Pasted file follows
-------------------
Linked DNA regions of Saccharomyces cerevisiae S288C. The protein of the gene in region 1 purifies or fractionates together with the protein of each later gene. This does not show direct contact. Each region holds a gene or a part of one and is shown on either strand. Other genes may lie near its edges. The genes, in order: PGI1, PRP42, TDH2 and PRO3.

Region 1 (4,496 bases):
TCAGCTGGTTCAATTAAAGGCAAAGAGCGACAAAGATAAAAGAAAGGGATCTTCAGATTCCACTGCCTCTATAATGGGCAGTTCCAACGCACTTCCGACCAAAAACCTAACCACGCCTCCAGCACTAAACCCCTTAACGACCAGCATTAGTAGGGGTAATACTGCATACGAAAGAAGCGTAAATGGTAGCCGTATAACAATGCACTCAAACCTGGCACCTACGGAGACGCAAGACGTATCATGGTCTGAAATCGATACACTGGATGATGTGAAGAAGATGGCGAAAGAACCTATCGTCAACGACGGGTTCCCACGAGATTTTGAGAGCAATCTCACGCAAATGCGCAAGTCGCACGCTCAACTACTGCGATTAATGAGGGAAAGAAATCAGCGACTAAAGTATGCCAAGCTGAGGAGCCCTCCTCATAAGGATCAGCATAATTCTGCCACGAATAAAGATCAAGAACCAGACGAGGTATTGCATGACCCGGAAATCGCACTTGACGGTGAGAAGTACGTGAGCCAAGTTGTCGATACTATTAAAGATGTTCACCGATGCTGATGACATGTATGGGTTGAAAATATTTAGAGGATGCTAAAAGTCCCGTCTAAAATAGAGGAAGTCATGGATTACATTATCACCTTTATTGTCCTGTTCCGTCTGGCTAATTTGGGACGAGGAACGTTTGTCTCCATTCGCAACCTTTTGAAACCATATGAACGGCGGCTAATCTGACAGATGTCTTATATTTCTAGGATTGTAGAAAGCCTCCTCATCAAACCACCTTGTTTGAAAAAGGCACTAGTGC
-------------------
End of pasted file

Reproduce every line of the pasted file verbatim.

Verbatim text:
Linked DNA regions of Saccharomyces cerevisiae S288C. The protein of the gene in region 1 purifies or fractionates together with the protein of each later gene. This does not show direct contact. Each region holds a gene or a part of one and is shown on either strand. Other genes may lie near its edges. The genes, in order: PGI1, PRP42, TDH2 and PRO3.

Region 1 (4,496 bases):
TCAGCTGGTTCAATTAAAGGCAAAGAGCGACAAAGATAAAAGAAAGGGATCTTCAGATTCCACTGCCTCTATAATGGGCAGTTCCAACGCACTTCCGACCAAAAACCTAACCACGCCTCCAGCACTAAACCCCTTAACGACCAGCATTAGTAGGGGTAATACTGCATACGAAAGAAGCGTAAATGGTAGCCGTATAACAATGCACTCAAACCTGGCACCTACGGAGACGCAAGACGTATCATGGTCTGAAATCGATACACTGGATGATGTGAAGAAGATGGCGAAAGAACCTATCGTCAACGACGGGTTCCCACGAGATTTTGAGAGCAATCTCACGCAAATGCGCAAGTCGCACGCTCAACTACTGCGATTAATGAGGGAAAGAAATCAGCGACTAAAGTATGCCAAGCTGAGGAGCCCTCCTCATAAGGATCAGCATAATTCTGCCACGAATAAAGATCAAGAACCAGACGAGGTATTGCATGACCCGGAAATCGCACTTGACGGTGAGAAGTACGTGAGCCAAGTTGTCGATACTATTAAAGATGTTCACCGATGCTGATGACATGTATGGGTTGAAAATATTTAGAGGATGCTAAAAGTCCCGTCTAAAATAGAGGAAGTCATGGATTACATTATCACCTTTATTGTCCTGTTCCGTCTGGCTAATTTGGGACGAGGAACGTTTGTCTCCATTCGCAACCTTTTGAAACCATATGAACGGCGGCTAATCTGACAGATGTCTTATATTTCTAGGATTGTAGAAAGCCTCCTCATCAAACCACCTTGTTTGAAAAAGGCACTAGTGC